This includes the setting of die lines, adjusting parameters for color profiles, bleeding, trapping, registration, spot print, and overprint for images and text.

Pre-press services also involve creating a high-quality proof for review and approval and developing printing plates used in production runs.

Quality Check (QC)

Quality Check (QC) is a process that involves multiple steps throughout the production process, implemented to ensure that the final product meets the necessary standards and specifications.

QC involves inspecting and testing the product at various stages of production to identify any defects or issues that may impact the quality of the product. The goal of QC is to prevent defects from being passed down the production line or on to the customer, and to ensure that the product is safe and performs as expected.

Resealable zipper

A zipper, or resealable zip lock, refers to a built-in sealing mechanism, consisting of a protruding rib or fin that fits into a corresponding channel to create a secure closure. This zipper seal can be conveniently opened and closed multiple times for repeated use.

Retortable Packaging

Retortable packaging is a type of packaging typically used for ready-to-eat meals and other food products that need to be sterilized before being sold.

The packaging is usually made of layers of different materials that are bonded together to create a strong and durable container, able to withstand the high heat and pressure of the sterilization process without breaking or leaking.


Rollstock refers to flexible packaging material often in a predefined tube shape, folded flat, set and wound around a core.

Rollstock can be dispensed by pulling it from the core and feeding it through other machinery, usually FFS machines, winders or wrapping equipment.

Self Opening Sack | SOS Bag

An SOS bag is a square-bottom paper bag with side gussets and an open mouth that, when opened, can stand up on its own for easy filling.

Shrink Films

Shrink films are a type of synthetic polymer film that is stretched in one or more directions to increase its strength and clarity.

Unlike heat-set films, shrink films can shrink back to their original size when heated. There are different types of shrink films, including PVC, PET-G, and OPS shrink films, which are used in a variety of applications such as packaging, labeling, and product wrapping.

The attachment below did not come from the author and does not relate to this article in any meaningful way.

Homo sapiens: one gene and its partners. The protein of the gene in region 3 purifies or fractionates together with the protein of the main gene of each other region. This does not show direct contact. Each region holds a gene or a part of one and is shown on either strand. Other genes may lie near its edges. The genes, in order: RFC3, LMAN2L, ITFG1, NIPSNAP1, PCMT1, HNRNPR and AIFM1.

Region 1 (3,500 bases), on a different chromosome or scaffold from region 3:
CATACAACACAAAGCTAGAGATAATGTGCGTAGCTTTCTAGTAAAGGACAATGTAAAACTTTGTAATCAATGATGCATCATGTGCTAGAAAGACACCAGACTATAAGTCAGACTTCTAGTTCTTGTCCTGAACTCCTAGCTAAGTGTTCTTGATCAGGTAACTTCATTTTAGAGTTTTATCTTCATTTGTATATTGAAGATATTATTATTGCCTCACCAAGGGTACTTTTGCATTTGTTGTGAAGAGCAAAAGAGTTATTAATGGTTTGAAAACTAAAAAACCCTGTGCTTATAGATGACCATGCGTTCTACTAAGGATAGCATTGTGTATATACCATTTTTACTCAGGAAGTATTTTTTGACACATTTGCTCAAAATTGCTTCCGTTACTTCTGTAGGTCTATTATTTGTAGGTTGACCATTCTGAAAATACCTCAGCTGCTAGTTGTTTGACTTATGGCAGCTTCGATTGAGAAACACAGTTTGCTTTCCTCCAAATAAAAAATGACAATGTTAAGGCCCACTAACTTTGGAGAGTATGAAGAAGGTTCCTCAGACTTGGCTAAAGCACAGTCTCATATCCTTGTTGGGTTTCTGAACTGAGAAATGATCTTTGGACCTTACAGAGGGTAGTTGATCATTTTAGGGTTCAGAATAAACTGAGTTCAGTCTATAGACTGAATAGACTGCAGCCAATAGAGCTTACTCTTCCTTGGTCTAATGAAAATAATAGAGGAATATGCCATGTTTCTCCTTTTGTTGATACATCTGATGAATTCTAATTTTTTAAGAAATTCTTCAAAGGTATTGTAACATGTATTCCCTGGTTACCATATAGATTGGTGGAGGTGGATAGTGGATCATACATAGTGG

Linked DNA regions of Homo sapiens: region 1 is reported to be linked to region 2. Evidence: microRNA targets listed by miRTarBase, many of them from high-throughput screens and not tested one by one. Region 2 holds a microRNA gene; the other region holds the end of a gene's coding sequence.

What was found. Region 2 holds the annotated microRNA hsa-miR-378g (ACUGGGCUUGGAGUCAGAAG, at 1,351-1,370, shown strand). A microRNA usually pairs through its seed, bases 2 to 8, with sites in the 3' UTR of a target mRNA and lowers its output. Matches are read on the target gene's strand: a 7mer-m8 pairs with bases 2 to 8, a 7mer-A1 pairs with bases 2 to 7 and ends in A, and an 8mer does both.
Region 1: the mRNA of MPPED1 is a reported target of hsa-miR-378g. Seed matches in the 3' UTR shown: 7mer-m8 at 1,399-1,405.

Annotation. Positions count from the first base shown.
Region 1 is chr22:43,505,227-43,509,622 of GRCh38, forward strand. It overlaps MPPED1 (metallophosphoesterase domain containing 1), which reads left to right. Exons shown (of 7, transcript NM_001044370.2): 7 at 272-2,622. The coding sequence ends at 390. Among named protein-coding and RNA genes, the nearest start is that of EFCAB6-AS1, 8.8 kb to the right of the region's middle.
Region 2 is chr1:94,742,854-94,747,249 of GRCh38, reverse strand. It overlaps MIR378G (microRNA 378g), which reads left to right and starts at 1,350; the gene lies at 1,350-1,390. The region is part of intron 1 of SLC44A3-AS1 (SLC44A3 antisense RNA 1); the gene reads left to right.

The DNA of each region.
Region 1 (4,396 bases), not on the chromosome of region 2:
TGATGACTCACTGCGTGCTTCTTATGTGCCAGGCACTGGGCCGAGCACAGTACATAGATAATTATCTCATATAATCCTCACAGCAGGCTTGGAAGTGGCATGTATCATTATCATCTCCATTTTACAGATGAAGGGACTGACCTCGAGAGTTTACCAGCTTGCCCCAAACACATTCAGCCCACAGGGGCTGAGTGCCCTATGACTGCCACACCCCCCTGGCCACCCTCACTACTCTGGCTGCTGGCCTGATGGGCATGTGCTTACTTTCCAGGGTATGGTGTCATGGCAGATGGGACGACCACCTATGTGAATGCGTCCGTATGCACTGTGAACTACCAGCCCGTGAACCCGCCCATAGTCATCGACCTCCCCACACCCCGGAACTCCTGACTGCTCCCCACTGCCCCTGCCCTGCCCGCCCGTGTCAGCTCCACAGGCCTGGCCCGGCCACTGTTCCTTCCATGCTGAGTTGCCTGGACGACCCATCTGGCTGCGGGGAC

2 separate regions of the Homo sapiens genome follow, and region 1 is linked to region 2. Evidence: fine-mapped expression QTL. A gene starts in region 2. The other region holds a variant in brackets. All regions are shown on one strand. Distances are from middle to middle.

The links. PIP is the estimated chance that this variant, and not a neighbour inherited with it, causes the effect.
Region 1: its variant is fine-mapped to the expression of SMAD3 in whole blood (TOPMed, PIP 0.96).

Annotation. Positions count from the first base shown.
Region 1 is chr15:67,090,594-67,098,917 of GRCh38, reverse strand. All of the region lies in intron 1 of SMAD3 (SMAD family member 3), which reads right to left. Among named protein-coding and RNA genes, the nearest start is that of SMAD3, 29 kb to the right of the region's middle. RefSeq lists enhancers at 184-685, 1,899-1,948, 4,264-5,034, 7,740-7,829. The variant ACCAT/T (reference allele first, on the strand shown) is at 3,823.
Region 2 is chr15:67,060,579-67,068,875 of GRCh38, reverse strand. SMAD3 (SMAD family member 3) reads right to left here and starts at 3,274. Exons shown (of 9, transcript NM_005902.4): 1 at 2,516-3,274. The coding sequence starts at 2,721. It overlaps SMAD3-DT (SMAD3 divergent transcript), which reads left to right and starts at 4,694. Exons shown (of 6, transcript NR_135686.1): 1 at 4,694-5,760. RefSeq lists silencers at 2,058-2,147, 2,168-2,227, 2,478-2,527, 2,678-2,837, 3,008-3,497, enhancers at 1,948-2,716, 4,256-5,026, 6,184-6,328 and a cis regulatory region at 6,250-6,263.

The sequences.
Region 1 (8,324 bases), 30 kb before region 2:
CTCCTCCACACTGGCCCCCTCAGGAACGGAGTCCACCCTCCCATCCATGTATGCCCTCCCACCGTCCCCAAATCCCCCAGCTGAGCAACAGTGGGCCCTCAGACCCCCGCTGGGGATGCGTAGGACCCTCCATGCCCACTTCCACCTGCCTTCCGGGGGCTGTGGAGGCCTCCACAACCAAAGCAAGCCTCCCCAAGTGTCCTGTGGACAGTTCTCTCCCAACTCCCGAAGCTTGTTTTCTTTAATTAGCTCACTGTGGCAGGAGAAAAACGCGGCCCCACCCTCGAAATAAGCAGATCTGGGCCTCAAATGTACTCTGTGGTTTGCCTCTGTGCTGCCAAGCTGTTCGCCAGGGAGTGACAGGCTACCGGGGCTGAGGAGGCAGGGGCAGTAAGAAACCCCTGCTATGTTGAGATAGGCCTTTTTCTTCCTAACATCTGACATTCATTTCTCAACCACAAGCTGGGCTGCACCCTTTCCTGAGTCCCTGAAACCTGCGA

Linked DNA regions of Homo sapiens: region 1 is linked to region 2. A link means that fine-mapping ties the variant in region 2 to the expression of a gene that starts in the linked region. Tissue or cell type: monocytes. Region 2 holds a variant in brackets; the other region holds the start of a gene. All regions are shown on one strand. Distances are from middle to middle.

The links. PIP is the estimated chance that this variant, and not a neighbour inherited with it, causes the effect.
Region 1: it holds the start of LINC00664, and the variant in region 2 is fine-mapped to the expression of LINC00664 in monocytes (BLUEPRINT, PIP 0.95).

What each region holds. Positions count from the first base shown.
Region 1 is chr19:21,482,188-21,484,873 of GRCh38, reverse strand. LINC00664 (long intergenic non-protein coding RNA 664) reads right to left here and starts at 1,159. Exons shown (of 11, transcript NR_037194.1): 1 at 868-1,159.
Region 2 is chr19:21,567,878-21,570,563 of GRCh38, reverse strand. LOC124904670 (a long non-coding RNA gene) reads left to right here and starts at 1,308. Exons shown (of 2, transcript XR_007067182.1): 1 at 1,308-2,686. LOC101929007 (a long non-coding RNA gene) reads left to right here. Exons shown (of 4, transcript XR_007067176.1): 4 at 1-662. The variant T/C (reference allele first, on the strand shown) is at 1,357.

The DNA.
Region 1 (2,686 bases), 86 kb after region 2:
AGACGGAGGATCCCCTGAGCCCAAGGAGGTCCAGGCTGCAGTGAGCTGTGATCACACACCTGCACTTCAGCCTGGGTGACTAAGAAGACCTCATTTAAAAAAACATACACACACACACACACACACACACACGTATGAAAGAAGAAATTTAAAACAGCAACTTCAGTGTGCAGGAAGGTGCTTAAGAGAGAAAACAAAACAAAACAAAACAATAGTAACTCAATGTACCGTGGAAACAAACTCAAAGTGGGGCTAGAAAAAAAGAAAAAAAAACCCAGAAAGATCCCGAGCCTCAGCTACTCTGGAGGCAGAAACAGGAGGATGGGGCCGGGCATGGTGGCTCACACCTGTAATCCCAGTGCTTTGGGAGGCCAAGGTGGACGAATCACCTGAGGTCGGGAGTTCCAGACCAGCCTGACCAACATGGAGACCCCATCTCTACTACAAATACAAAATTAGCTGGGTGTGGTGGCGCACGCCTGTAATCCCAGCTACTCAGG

Stand-Up Pouch

A Stand-Up Pouch is a type of flexible packaging pouch that has a gusseted bottom portion, allowing it to stand upright on its own for easy display and use. This design provides a wider base for support and stability, making it a popular choice for a variety of products.


In the context of flexible packaging, a substrate refers to the base material onto which additional layers or coatings are added to create a functional packaging material. The substrate can be made of various materials and provides the initial surface for printing, lamination, and other processes involved in the production of flexible packaging.

Technical Specifications

Technical specifications refers to the detailed description of all the features, qualities, and technical procedures involved in the development of a product. In flexible packaging, this can include information on packaging materials, barrier properties, film composition, size, weight, certification standards, labeling requirements, inks, solvents, curing processes, sustainability, and tracking and tracing. These specifications are important for ensuring the quality, safety, and functionality of the packaging and the products they contain.

Technical Specifications

Technical specifications refers to the detailed description of all the features, qualities, and technical procedures involved in the development of a product.

In flexible packaging, this can include information on packaging materials, barrier properties, film composition, size, weight, certification standards, labeling requirements, inks, solvents, curing processes, sustainability, and tracking and tracing.

These specifications are important for ensuring the quality, safety, and functionality of the packaging and the products they contain.

Vertical form fill and seal (VFFS)

Vertical form, fill and seal is a packaging method where the products are dispensed vertically into a preformed flexible package, usually a tube, and sealed. This method is used primarily for granular products and liquids.

Width | Face

Width or face refers to the measurement of the finished bag from left to right, oriented with the bag’s opening at the top.

Wicket(ed) bags

A wicket is a metal or plastic hanger or wire to which stacks of bags can be attached, allowing the bags to be dispensed one at a time.

Wicketed bags refers to a stack of bags attached to a wicket, usually near the top of the bag, creating a stable hanging point. This method of packaging is commonly used in the food industry for items like bread, produce, or bulk goods.